Children with autism also benefit from massage, probably because it is predictable. Massage has an important emotional element for parents too because it provides an opportunity for them to get involved in a warm and loving way with their baby. It can also help parents who have been struggling to bond with their babies in the early stages of life. 

Through baby massage, the muscles receive a good circulation of blood, which strengthens them for movement. The circulatory system in the hands and feet of the newborn is undeveloped: massage helps them to become warm. Massage also opens the pores and encourages the release of sebum, which prevents microorganisms from entering the baby’s body. Babies who are regularly touched have a more stable heart and breathing rate and are often less tense and irritable. 

The other key benefits of baby massage include:

  • Decreased stress and anxiety
  • Improved circulation
  • Restful sleep
  • Improved feeding patterns 
  • Increased alertness
  • Reduced pain in teething 
  • Increased peak air flow in babies and children with asthma
  • Improved muscle flexibility and motor function
  • Increased intellectual development
  • A happier, healthier baby

Babies crave close contact

Some psychologists believe that one of the reasons why babies crave close contact is because of the need to recreate conditions experienced before birth. Techniques that mimic a womb-like environment include bathing, hand containment and skin-to-skin contact. Cuddling has a similar effect and reminds the baby of the sensation of being constantly rocked by the amniotic fluid in the womb. 

Physical contact positively influences the development of the brain and deepens the relationship between mother and child. It also spells love, involvement, care, security and protection. Without it, they will not grow and develop into normal, happy, healthy children or adults.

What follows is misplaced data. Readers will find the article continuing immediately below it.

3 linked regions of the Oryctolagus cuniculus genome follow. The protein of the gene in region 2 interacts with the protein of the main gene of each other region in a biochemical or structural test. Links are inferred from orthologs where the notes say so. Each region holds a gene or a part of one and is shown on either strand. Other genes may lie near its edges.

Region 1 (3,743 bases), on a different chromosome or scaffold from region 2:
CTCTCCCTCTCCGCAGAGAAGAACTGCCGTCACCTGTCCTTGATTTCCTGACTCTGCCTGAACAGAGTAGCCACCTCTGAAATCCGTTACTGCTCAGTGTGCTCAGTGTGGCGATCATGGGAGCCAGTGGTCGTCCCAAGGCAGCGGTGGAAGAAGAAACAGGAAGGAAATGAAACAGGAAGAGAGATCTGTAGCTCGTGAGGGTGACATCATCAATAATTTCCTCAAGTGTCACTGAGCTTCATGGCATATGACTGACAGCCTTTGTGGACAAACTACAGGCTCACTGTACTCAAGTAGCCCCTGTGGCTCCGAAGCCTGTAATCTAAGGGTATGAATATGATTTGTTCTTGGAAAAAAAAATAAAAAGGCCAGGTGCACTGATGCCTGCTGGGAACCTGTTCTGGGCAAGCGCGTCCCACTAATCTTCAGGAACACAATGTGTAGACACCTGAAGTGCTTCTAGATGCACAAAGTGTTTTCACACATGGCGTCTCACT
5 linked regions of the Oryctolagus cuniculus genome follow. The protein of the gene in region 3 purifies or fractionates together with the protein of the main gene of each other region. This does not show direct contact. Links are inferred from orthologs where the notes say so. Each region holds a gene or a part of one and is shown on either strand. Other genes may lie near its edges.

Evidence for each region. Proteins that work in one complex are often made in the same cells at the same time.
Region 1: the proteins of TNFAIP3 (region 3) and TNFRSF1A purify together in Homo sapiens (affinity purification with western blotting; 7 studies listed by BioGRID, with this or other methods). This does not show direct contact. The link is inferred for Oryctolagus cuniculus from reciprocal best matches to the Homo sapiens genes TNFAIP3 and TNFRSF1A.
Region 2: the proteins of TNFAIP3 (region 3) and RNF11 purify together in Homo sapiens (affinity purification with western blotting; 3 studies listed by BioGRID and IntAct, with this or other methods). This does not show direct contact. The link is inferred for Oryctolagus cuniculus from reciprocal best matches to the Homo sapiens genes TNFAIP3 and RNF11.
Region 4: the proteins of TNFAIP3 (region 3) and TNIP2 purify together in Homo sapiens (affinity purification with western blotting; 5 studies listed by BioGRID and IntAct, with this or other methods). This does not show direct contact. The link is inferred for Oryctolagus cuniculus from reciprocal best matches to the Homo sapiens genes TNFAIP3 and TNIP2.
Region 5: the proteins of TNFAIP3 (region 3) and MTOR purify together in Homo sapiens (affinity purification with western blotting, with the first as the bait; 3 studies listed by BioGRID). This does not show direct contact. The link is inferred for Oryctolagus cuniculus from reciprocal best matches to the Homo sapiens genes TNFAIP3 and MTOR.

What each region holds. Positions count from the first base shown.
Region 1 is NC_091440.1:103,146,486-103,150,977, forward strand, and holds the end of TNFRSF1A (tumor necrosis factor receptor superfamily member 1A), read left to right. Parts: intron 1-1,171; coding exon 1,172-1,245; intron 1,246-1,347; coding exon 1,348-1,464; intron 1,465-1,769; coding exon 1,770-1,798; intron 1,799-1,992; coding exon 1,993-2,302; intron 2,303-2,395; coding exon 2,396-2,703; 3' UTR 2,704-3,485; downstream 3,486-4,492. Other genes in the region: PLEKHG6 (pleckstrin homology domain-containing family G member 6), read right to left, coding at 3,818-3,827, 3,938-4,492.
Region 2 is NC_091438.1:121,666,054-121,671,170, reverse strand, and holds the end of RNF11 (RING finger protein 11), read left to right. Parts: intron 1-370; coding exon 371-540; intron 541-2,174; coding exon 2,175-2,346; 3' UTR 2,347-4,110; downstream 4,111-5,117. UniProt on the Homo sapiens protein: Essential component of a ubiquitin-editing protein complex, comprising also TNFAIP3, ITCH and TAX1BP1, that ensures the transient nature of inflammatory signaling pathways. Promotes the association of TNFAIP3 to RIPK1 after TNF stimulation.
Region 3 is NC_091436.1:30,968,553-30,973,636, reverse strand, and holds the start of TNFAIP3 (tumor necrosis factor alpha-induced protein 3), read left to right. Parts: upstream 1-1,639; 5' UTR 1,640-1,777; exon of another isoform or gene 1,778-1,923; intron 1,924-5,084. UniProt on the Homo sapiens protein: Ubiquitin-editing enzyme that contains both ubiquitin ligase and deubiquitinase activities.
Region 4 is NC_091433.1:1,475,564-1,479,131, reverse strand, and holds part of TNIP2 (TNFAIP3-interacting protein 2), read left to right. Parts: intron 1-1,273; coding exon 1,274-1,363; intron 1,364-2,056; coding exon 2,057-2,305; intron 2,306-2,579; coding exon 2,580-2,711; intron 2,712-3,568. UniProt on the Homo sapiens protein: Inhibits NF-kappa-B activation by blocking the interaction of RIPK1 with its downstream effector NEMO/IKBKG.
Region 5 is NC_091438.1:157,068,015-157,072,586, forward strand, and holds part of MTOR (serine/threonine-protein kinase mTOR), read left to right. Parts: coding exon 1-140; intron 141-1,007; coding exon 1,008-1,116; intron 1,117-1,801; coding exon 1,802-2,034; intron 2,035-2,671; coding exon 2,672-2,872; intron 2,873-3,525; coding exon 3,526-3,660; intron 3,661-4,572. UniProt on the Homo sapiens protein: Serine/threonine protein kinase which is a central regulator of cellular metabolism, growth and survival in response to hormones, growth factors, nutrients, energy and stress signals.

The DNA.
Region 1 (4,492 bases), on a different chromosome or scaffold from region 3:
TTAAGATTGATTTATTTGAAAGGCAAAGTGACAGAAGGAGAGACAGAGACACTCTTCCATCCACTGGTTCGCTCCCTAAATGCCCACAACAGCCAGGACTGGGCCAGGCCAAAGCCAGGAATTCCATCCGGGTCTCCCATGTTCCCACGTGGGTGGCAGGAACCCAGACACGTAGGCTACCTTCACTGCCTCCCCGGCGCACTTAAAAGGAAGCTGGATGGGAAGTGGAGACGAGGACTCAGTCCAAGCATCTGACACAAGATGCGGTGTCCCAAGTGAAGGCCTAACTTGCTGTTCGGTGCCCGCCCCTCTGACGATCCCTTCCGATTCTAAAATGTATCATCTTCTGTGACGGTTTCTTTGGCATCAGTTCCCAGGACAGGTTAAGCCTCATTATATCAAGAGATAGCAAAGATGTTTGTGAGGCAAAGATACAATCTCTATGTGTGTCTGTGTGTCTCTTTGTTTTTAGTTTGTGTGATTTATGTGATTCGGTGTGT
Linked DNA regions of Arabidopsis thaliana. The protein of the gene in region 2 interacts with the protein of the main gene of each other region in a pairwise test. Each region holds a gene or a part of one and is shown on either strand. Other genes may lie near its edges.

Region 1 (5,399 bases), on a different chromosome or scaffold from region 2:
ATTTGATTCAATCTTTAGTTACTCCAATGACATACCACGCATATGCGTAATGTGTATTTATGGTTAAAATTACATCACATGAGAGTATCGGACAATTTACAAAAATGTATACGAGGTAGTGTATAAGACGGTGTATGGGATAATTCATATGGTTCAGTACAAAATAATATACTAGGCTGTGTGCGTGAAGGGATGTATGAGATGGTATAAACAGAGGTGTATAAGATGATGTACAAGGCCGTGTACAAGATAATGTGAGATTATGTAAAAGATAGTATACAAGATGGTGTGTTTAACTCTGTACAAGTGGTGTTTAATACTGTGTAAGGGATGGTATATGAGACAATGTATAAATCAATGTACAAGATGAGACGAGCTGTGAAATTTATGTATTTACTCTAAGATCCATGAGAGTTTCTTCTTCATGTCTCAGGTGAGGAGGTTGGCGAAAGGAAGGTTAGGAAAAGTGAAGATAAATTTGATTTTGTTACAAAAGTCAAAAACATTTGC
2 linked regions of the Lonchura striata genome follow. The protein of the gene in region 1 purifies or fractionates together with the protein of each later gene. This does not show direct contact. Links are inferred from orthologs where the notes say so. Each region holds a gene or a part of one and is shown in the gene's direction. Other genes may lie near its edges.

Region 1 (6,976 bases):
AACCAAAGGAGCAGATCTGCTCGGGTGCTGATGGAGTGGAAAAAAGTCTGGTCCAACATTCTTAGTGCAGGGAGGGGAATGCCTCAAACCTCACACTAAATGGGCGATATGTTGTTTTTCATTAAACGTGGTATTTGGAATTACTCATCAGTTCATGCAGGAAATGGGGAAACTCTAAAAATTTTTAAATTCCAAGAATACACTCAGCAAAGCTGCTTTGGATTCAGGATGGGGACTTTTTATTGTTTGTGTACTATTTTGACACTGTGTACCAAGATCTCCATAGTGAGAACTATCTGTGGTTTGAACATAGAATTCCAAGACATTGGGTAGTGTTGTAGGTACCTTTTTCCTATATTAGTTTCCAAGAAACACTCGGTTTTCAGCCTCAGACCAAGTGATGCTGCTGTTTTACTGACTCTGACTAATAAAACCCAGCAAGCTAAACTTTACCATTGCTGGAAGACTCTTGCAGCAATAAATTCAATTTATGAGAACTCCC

The most important guideline in touching young children is in respecting their likes and dislikes. A tickling or playful activity must be ceased immediately and without question if the child squirms, winces or cries. 

Strengthening the bond

There are also a number of other benefits to baby massage which support a child’s learning and development as well as therapies such as baby hand, foot and ear reflexology, baby yoga, sensory activities, bonding and attachment techniques, back to womb containment and also regular communication such as singing, listening to music and baby signing.

Baby massage is certainly one sensory delight that really strengthens the bond between parent and child because it provides an opportunity for parents to express their love. Babies usually feel very relaxed afterwards and sleep better. The skin-to-skin contact also has significant benefits on relationship building between the parent and baby. It also reduces the baby’s stress levels, builds up resistance to infection and can get breastfeeding off to a good start.

Dr Lin Day (PhD, M. Phil, PGCE, FETC, BSc, Dip Ed), is one of the UK’s leading parenting experts and a renowned author within the field of childcare and education.  She is also the founder and director of the multi-award winning national and international baby and toddler activities, Baby Sensory and Toddler Sense.